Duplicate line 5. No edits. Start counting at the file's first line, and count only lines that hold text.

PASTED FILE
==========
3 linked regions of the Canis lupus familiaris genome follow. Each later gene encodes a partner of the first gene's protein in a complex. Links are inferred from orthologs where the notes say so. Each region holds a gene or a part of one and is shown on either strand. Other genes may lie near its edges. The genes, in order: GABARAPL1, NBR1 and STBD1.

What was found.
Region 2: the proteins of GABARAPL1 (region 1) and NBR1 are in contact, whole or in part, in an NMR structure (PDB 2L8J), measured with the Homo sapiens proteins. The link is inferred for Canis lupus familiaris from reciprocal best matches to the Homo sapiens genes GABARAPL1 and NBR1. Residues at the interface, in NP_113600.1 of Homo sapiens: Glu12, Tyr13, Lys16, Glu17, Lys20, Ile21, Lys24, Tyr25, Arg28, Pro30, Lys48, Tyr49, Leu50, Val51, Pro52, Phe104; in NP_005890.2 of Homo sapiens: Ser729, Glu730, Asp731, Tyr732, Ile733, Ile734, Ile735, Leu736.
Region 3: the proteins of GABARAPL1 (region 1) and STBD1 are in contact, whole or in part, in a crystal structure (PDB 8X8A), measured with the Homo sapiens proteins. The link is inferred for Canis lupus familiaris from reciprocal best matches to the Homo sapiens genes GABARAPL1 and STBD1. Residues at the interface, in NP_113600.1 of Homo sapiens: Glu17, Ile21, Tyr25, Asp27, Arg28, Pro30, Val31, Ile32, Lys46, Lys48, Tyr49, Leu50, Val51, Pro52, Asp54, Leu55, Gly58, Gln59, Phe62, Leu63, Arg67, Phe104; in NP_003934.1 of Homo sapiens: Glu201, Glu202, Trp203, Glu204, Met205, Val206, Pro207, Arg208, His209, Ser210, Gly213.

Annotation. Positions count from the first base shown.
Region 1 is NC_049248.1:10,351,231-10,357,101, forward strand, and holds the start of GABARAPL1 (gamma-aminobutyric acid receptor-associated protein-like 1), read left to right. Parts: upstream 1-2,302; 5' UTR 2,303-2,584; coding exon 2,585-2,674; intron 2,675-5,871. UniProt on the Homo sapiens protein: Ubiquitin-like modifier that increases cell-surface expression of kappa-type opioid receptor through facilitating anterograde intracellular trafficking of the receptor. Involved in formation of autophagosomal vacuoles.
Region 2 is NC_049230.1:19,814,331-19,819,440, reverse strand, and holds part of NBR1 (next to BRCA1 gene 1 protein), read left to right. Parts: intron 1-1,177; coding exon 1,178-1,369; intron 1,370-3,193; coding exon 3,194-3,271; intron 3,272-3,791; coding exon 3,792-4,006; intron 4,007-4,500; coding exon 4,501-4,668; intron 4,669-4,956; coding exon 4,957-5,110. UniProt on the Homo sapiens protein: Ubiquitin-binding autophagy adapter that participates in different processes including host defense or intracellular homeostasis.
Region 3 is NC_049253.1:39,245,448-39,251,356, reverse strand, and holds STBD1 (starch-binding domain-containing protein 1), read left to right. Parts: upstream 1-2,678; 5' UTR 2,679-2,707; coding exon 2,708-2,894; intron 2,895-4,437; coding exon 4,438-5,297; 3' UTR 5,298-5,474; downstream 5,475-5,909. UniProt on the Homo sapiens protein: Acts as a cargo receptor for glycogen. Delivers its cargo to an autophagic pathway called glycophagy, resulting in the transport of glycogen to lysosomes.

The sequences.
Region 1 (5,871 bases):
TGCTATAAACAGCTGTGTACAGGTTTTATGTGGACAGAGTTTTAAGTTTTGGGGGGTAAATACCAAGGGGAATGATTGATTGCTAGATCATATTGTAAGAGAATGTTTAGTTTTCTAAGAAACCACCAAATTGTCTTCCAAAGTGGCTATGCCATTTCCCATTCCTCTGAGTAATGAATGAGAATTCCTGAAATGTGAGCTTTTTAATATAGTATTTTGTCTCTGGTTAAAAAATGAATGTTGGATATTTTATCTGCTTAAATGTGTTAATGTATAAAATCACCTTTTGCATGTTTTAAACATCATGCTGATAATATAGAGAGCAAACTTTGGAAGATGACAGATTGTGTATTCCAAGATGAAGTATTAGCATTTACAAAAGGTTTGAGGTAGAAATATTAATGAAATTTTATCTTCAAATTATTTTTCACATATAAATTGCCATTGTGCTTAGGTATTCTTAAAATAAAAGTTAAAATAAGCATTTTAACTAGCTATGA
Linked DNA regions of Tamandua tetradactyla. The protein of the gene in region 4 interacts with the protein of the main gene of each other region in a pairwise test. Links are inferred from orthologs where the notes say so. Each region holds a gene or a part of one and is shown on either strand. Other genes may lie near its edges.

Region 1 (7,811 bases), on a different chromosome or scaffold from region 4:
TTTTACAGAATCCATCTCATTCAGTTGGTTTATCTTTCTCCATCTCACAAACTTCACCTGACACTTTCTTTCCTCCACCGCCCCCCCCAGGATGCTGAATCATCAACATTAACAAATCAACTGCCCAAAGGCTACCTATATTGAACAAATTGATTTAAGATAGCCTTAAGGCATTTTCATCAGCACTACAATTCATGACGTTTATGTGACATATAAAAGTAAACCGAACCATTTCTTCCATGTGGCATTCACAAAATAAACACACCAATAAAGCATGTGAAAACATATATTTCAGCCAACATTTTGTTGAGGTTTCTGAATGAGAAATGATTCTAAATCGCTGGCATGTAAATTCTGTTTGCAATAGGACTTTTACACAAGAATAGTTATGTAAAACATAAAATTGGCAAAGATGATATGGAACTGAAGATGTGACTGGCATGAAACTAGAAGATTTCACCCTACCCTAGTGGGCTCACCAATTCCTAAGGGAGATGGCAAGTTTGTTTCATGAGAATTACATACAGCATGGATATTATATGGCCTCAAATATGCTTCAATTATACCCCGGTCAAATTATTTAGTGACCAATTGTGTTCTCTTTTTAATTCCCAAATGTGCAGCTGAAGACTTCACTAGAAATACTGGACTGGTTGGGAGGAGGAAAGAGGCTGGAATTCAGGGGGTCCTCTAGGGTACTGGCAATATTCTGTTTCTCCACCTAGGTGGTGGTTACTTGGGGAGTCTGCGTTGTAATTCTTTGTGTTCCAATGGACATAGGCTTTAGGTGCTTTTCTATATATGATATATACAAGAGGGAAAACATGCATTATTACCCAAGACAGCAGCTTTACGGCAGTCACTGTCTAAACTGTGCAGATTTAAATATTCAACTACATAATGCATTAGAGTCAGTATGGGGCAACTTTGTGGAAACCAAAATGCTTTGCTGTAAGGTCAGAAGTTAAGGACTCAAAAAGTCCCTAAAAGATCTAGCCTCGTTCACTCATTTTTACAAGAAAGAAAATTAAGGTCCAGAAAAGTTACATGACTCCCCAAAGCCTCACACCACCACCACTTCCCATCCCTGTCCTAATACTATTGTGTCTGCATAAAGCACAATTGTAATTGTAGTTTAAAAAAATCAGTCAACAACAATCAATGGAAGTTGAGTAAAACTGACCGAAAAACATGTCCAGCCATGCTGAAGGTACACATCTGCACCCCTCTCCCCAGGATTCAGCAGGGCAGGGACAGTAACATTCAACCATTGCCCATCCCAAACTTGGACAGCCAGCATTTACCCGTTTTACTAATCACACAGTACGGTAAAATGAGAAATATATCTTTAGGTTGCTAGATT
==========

Annotation. Positions count from the first base shown.